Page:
The leverage ratio of banks indicates the financial position of the bank in terms of its debt and its capital or assets and it is calculated by Tier 1 capital divided by consolidated assets where Tier 1 capital includes common equity, reserves, retained earnings and other securities after subtracting goodwill.
In simple words, it is a metric used to evaluate the level of debts possessed by the company and access its capability to repay its financial obligations? This ratio assumes additional significance for a bank as a bank is a highly levered entity. A Bank’s capital signifies its net worth (Assets – Liabilities) and is majorly split between two categories: Tier 1 and 2.
The Tier 1 capital for a bank is its core capital and includes items that you will traditionally see on a Bank’s balance sheet. The Tier 2 capital is a supplementary type and mostly includes all the other forms of a bank’s capital, which include undisclosed reserves, revaluation reserves, hybrid instruments, and subordinated term debt. A bank’s total capital is the sum of Tier 1 and Tier 2 capital.
Hence, the Tier 1 capital is naturally more indicative of whether a bank can sustain bankruptcy pressure and is the majorly used item to calculate the leverage ratios for a bank.
This ratio measures the amount of core capital a bank has in relation to its total assets and was introduced to keep a check on the amount of leverage a bank possesses and reinforce the risk-based requirements through the use of a back-stop safeguard measure.
If a bank lends $10 for every $1 of capital reserves, it will have a capital leverage ratio of 1/10 = 10%
Globally, it is required that this ratio is at least 3%, according to the Basel III standards, though country-wise regulations may vary.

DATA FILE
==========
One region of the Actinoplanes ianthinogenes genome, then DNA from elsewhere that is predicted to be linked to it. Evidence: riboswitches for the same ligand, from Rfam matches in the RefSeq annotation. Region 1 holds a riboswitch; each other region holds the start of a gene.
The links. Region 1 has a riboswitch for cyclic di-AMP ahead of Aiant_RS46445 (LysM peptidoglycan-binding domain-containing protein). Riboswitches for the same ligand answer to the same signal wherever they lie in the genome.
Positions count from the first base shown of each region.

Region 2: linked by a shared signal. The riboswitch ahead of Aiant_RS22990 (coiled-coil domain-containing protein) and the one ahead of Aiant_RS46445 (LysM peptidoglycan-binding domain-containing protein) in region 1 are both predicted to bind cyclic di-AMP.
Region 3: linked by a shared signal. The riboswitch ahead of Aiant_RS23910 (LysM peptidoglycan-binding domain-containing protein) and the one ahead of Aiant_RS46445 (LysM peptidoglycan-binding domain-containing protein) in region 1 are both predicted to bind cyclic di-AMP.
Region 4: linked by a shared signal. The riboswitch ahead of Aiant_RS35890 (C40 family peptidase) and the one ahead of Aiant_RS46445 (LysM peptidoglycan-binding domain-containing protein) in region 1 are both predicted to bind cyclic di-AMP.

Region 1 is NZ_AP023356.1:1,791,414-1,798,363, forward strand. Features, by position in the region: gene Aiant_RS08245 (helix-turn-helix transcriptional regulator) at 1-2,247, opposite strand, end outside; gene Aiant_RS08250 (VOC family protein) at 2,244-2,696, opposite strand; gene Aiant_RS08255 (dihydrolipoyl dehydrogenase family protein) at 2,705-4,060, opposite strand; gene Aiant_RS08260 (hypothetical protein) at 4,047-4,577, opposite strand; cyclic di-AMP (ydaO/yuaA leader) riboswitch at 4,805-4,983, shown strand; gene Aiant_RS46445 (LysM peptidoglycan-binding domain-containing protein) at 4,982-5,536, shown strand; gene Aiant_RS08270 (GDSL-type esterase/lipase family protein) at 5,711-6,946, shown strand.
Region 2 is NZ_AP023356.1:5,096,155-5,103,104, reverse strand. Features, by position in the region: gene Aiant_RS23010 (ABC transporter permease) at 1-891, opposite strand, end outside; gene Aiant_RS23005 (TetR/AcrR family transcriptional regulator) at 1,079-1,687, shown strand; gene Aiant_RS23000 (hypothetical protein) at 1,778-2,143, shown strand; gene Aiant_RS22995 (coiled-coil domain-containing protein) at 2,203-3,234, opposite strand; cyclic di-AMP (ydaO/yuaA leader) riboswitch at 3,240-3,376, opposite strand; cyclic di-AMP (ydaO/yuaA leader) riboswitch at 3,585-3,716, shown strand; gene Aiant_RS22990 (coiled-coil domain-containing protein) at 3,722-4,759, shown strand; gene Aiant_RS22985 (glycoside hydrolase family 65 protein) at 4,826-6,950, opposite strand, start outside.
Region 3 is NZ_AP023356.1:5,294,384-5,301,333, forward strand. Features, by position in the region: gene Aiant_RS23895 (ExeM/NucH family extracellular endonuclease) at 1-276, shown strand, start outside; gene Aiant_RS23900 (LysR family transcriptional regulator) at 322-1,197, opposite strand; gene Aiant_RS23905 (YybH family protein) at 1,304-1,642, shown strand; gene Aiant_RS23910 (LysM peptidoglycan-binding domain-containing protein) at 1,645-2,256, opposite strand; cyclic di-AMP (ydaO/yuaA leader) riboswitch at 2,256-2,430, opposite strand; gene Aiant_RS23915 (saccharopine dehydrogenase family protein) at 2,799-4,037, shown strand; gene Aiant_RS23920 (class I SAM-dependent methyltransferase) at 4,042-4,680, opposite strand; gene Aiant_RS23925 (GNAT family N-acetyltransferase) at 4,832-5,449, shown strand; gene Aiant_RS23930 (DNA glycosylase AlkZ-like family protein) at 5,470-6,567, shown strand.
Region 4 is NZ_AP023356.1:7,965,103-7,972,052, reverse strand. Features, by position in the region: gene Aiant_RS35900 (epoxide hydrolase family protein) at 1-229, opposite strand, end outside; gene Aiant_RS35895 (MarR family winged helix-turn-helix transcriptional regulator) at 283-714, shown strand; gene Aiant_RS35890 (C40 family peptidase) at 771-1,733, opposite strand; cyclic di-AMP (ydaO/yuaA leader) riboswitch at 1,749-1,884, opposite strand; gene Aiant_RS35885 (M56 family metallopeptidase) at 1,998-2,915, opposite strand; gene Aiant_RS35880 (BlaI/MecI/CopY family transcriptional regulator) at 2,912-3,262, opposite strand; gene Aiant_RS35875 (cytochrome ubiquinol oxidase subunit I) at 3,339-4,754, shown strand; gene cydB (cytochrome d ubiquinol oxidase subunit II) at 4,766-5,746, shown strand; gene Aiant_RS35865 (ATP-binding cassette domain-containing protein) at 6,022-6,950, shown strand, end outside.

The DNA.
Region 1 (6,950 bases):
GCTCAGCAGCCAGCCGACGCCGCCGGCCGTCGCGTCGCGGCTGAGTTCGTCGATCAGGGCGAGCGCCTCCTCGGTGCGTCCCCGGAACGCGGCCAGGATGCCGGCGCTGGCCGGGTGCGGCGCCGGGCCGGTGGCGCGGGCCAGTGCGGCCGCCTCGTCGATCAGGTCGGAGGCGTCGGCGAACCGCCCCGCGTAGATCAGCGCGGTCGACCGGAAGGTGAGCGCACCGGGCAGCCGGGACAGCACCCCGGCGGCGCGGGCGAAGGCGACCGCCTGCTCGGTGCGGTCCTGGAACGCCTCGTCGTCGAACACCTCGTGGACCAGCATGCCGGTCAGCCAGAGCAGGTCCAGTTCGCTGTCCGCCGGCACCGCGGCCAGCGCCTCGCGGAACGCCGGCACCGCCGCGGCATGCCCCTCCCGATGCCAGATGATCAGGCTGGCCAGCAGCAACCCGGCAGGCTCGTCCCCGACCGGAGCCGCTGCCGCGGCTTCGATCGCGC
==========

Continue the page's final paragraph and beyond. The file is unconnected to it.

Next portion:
For Example – In Dec 2017, JP Morgan reported a Tier 1 capital of $184,375m and an asset exposure of $2,116,031m, which resulted in its Tier 1 Leverage ratio is 8.7%, well above the minimum requirement.
This measurement metric was introduced in the aftermath of the Global Financial Crisis in 2008 and served as the most important ratio when it comes to assessing the health of a Bank.
Other commonly used Leverage ratios are
This ratio measures the amount of financing a company has raised from debt versus equity. A D/E ratio of 0.4 means that for every $1 raised in equity, the company raises $0.4 in debt. Although a very high D/E ratio is generally undesirable, banks tend to have a high D/E ratio because banks carry huge amounts of debt on their balance sheet as they have a significant investment in fixed assets in the form of branch network
Similar to the Debt to Equity Ratio, the Debt to Capital Ratio gives an indication of the amount of debt possessed by a bank in relation to its total capital. Again, this is usually higher for a bank because of its operations, which creates a higher exposure to loans. A bank with a debt of $1000m and an Equity of $2000m will have a Debt to Capital Ratio of 0.33x but a D/E ratio of 0.5x
Leverage ratios are a powerful medium to gauge the effectiveness of a bank, whose entire business depends on the lending of funds and paying off the interest on deposits. A careful investigation of these ratios will reveal not just the debt-paying capacity of the bank, but also how a bank manages its funds and recognizes profits.
This article has been a guide to Leverage Ratios for Banks. Here we discuss the 3 major Leverage Ratios, which include 1) Tier 1 Leverage Ratio, 2) Debt to Equity Ratio, and 3) Debt to Capital Ratio. Here are the other articles in Financial Analysis that you may like –